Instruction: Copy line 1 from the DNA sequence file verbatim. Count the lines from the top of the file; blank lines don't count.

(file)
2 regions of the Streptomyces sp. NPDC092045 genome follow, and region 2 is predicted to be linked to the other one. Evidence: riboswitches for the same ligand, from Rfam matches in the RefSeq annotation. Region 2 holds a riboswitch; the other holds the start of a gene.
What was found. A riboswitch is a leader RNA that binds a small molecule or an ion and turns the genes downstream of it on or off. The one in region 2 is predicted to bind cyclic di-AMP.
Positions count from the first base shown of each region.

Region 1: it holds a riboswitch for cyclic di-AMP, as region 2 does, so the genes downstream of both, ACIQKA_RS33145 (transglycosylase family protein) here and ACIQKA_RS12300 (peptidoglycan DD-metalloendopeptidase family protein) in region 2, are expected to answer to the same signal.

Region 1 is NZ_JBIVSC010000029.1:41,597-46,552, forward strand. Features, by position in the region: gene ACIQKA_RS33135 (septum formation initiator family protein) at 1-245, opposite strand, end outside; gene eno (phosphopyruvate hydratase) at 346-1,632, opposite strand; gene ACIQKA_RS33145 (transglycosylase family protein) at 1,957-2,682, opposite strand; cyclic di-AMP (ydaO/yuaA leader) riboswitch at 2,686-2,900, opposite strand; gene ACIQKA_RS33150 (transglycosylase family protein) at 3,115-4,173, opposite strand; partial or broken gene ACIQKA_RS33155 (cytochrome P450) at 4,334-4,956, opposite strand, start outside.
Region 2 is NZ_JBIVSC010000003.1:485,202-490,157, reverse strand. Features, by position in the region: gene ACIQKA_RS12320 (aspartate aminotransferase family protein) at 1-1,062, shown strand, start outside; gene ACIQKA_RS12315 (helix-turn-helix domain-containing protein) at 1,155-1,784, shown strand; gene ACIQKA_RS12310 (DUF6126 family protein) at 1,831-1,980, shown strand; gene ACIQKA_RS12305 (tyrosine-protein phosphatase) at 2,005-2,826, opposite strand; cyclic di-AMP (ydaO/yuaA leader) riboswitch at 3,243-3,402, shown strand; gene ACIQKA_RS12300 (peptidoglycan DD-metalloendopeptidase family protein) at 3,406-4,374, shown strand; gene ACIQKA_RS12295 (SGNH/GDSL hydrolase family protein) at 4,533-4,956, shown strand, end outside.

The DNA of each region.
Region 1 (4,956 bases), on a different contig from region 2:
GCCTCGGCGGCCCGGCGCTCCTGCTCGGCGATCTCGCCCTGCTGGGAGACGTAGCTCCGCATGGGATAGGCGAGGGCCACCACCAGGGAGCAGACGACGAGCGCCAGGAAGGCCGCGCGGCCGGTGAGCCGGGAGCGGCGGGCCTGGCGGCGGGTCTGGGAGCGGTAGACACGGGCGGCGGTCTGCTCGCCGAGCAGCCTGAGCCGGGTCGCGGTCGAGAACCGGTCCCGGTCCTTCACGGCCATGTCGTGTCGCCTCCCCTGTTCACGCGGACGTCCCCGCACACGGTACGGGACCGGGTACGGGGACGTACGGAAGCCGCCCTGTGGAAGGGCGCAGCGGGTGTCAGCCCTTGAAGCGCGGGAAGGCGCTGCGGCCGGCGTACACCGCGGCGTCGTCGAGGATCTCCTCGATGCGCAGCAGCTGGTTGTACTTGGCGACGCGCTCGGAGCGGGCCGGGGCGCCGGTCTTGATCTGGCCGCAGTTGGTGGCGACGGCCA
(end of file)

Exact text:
2 regions of the Streptomyces sp. NPDC092045 genome follow, and region 2 is predicted to be linked to the other one. Evidence: riboswitches for the same ligand, from Rfam matches in the RefSeq annotation. Region 2 holds a riboswitch; the other holds the start of a gene.